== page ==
The Ohio Second District Court of Appeals recently issued a decision on a student's challenge of an OHSAA eligibility ruling following the transfer of the student after he had turned age18. The case provides insight on how OHSAA will handle the interscholastic athletic eligibility of adult high school students who transfer school districts to live with persons other than parents or legal custodians.
In this case, 18 year old student Benjamin Ulliman filed a preliminary injunction against OHSAA seeking to restrain it from enforcing a one-year ban on Ulliman participating in interscholastic athletics. As a freshman, Ulliman attended Alter High School and played football. During his tenth-grade year, Ulliman transferred to Centerville High School, which was the school district of residence for his parents. However, Ulliman did not play sports at Centerville due to grade ineligibility. During the summer following his junior year, Ulliman moved into his grandparents' home in Springfield and began to practice with the Catholic Central High School football team. Again, Ulliman was unable to participate in athletics until October 12, 2008 due to grade ineligibility.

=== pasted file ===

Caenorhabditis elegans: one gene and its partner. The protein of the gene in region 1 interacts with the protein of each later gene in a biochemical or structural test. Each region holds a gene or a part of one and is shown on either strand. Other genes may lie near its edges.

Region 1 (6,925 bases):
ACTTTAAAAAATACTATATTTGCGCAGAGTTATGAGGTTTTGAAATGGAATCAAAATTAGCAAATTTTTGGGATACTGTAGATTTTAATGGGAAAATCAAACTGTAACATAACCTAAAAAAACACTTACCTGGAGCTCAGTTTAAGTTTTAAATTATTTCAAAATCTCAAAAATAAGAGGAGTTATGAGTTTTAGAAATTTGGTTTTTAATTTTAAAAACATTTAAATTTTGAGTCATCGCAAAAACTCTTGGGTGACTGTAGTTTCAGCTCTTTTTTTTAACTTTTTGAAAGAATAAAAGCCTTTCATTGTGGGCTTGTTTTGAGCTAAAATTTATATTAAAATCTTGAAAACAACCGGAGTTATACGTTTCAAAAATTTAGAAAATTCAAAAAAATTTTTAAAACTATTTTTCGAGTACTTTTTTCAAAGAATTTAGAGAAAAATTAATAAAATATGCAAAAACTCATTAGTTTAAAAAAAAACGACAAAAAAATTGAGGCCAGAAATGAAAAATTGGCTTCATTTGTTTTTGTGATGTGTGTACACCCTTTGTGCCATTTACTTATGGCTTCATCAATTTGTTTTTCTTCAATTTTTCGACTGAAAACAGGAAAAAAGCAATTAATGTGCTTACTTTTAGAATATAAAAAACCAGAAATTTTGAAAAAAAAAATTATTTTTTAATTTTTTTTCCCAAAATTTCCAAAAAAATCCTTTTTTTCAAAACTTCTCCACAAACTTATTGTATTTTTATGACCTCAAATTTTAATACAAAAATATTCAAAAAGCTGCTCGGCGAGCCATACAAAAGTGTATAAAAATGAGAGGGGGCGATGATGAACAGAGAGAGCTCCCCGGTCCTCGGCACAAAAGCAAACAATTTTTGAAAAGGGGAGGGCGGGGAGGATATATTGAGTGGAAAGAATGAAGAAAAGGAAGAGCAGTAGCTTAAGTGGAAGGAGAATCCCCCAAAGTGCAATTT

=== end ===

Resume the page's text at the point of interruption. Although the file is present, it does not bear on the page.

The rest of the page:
On October 13, 2008, OHSAA issued a letter ruling to Central stating that Ulliman was ineligible to play interscholastic athletics at Central for one year from the date of his transfer under OHSAA Bylaw 4-7-2. OHSAA Bylaw 4-7-2 states in relevant part:
If a student transfers after the first day of the student's ninth grade year or after having established eligibility prior to the start of school by playing in a contest (scrimmage, preview or regular season/tournament contest), the student will be ineligible for one year from the date of enrollment in the school to which the student is transferred. A student is considered to have transferred whenever the student changes from that school in which the student was enrolled as a ninth grader to any other school regardless of whether the school from which the student transferred or to which the student transferred is a public or non-public, member or non-member or whether the high schools are within the same district.
OHSAA noted that none of the exceptions to Bylaw 4-7-2, most notably a change of custody to another individual living in a new school district (i.e. Exception 2), applied.
Two days after the ruling, Ulliman filed suit against OHSAA in the Clark County Common Pleas Court seeking a preliminary injunction and order restraining OHSAA from enforcing the ban. Ulliman argued that it was impossible to fulfill the aforementioned change of custody exception to Bylaw 4-7-2 because he was 18. As an adult, the domestic relations court could not order a change of legal custody to Ulliman's grandparents. Ulliman also argued that Bylaw 4-7-2 only applied to his initial transfer from Alter to Centerville following his freshman year.